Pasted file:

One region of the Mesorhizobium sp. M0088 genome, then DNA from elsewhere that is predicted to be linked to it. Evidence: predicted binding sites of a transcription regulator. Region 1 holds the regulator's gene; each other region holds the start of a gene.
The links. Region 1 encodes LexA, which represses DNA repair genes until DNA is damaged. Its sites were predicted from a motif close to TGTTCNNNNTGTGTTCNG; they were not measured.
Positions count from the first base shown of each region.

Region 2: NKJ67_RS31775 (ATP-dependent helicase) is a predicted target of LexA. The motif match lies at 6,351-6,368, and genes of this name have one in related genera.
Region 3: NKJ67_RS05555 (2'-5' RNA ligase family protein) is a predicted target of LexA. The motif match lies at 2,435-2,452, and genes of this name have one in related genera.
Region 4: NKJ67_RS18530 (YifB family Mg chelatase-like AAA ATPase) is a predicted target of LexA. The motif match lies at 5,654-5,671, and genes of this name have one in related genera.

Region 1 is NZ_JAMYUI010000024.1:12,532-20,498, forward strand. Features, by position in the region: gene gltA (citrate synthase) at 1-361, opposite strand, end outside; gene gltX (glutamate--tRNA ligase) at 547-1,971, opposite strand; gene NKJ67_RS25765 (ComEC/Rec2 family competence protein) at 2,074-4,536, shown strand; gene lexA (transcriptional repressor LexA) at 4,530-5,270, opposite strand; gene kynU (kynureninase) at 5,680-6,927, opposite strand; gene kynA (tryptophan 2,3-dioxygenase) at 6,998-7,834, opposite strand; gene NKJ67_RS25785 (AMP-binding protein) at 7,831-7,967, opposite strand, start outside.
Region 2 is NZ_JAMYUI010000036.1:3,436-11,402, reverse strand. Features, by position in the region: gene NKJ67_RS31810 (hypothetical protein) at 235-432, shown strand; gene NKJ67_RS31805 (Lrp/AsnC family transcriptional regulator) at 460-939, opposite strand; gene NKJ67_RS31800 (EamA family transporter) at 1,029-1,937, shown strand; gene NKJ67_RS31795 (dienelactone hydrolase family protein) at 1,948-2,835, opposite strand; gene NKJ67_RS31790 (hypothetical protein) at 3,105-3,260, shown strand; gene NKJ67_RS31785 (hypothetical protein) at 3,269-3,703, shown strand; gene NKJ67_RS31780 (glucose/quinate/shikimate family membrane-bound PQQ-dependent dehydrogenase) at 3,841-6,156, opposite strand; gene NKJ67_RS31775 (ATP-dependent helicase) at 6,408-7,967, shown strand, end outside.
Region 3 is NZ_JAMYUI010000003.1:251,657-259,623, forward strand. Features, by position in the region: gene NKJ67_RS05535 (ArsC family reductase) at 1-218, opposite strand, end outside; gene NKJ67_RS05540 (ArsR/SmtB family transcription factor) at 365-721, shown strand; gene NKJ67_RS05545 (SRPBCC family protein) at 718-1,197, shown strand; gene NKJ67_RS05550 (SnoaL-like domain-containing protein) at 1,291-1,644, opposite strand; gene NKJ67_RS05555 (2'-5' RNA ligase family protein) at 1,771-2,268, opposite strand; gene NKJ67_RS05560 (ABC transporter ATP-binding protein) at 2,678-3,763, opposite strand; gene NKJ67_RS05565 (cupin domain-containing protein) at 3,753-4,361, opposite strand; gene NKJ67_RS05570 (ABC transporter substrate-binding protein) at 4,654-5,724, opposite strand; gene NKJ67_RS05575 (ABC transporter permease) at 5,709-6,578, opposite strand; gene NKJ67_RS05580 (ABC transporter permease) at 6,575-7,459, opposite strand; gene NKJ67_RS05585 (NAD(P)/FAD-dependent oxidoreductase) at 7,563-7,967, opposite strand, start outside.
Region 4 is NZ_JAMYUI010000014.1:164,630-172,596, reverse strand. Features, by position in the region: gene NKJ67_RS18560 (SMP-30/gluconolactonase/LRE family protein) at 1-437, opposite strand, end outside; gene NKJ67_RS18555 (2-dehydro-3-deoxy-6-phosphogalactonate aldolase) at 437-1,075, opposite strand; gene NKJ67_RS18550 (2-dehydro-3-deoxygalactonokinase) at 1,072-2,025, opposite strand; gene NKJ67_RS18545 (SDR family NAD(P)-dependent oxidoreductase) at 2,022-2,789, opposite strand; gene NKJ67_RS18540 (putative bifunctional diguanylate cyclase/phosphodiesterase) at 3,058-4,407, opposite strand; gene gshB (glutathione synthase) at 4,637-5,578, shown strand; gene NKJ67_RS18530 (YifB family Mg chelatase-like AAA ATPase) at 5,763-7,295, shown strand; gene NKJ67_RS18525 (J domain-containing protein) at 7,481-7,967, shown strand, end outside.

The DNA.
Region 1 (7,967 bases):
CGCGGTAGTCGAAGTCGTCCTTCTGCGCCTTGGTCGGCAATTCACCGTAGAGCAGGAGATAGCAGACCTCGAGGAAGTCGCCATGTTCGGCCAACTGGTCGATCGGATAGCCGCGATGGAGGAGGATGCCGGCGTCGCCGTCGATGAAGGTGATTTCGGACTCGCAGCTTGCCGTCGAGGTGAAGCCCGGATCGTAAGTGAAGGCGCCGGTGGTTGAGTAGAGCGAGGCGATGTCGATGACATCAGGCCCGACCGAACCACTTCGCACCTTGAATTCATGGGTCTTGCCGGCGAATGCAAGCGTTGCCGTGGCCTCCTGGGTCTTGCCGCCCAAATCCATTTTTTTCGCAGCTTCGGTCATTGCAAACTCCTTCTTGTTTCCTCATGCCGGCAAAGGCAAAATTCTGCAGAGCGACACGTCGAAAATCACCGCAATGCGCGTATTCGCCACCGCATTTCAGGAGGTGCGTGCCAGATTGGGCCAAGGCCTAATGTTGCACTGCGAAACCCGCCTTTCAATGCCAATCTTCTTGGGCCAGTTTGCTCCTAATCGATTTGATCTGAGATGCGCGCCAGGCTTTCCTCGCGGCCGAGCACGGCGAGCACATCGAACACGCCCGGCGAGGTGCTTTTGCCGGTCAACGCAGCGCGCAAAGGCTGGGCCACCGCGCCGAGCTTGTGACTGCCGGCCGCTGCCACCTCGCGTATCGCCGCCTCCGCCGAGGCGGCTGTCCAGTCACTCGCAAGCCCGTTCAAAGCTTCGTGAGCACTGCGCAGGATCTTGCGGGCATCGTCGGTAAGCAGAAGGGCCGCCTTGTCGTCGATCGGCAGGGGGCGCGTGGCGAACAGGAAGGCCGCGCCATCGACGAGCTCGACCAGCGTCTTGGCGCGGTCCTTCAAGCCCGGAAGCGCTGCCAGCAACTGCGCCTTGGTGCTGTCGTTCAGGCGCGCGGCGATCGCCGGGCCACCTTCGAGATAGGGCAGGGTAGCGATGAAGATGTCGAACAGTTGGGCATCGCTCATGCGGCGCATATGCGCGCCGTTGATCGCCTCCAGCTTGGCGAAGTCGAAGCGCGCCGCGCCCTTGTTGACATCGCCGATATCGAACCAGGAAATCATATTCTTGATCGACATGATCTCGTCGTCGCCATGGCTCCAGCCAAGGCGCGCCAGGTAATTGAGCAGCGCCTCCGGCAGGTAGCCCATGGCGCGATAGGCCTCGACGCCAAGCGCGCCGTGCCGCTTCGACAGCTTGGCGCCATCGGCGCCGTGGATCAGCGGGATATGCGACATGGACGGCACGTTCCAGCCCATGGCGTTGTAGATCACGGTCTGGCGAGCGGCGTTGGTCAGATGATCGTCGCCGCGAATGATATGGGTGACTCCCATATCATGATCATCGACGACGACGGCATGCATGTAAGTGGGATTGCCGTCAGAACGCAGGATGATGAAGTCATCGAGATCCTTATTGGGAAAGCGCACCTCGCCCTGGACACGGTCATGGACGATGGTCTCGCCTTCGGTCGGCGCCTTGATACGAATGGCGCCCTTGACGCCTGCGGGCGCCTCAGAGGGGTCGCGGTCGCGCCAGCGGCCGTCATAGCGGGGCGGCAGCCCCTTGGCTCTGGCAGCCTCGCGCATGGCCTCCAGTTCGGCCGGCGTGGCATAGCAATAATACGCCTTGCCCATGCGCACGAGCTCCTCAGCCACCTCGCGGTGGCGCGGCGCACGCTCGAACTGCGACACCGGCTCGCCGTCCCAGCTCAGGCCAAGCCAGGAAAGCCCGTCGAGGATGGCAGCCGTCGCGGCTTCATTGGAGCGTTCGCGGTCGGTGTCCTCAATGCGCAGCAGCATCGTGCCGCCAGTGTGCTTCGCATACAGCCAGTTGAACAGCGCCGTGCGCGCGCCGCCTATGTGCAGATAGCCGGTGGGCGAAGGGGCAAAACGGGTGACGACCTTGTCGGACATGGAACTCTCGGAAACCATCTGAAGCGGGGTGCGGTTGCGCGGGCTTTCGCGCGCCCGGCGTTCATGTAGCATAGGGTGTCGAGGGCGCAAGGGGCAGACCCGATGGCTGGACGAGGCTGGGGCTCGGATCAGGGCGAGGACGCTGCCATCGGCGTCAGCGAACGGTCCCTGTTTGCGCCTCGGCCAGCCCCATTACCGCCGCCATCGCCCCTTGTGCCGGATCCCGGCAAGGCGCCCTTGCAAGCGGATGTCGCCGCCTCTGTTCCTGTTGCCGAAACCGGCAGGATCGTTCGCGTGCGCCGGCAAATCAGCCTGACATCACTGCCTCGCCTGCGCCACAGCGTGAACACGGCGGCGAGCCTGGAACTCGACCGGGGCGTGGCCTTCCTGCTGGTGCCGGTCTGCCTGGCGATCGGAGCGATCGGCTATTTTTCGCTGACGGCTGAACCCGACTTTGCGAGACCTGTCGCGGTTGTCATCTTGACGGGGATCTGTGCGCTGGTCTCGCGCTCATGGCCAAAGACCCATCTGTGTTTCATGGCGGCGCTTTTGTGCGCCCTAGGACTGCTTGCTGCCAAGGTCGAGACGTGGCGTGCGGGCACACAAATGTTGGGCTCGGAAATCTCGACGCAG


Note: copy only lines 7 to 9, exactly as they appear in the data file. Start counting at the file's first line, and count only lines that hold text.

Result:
Region 1 is NZ_JAMYUI010000024.1:12,532-20,498, forward strand. Features, by position in the region: gene gltA (citrate synthase) at 1-361, opposite strand, end outside; gene gltX (glutamate--tRNA ligase) at 547-1,971, opposite strand; gene NKJ67_RS25765 (ComEC/Rec2 family competence protein) at 2,074-4,536, shown strand; gene lexA (transcriptional repressor LexA) at 4,530-5,270, opposite strand; gene kynU (kynureninase) at 5,680-6,927, opposite strand; gene kynA (tryptophan 2,3-dioxygenase) at 6,998-7,834, opposite strand; gene NKJ67_RS25785 (AMP-binding protein) at 7,831-7,967, opposite strand, start outside.
Region 2 is NZ_JAMYUI010000036.1:3,436-11,402, reverse strand. Features, by position in the region: gene NKJ67_RS31810 (hypothetical protein) at 235-432, shown strand; gene NKJ67_RS31805 (Lrp/AsnC family transcriptional regulator) at 460-939, opposite strand; gene NKJ67_RS31800 (EamA family transporter) at 1,029-1,937, shown strand; gene NKJ67_RS31795 (dienelactone hydrolase family protein) at 1,948-2,835, opposite strand; gene NKJ67_RS31790 (hypothetical protein) at 3,105-3,260, shown strand; gene NKJ67_RS31785 (hypothetical protein) at 3,269-3,703, shown strand; gene NKJ67_RS31780 (glucose/quinate/shikimate family membrane-bound PQQ-dependent dehydrogenase) at 3,841-6,156, opposite strand; gene NKJ67_RS31775 (ATP-dependent helicase) at 6,408-7,967, shown strand, end outside.
Region 3 is NZ_JAMYUI010000003.1:251,657-259,623, forward strand. Features, by position in the region: gene NKJ67_RS05535 (ArsC family reductase) at 1-218, opposite strand, end outside; gene NKJ67_RS05540 (ArsR/SmtB family transcription factor) at 365-721, shown strand; gene NKJ67_RS05545 (SRPBCC family protein) at 718-1,197, shown strand; gene NKJ67_RS05550 (SnoaL-like domain-containing protein) at 1,291-1,644, opposite strand; gene NKJ67_RS05555 (2'-5' RNA ligase family protein) at 1,771-2,268, opposite strand; gene NKJ67_RS05560 (ABC transporter ATP-binding protein) at 2,678-3,763, opposite strand; gene NKJ67_RS05565 (cupin domain-containing protein) at 3,753-4,361, opposite strand; gene NKJ67_RS05570 (ABC transporter substrate-binding protein) at 4,654-5,724, opposite strand; gene NKJ67_RS05575 (ABC transporter permease) at 5,709-6,578, opposite strand; gene NKJ67_RS05580 (ABC transporter permease) at 6,575-7,459, opposite strand; gene NKJ67_RS05585 (NAD(P)/FAD-dependent oxidoreductase) at 7,563-7,967, opposite strand, start outside.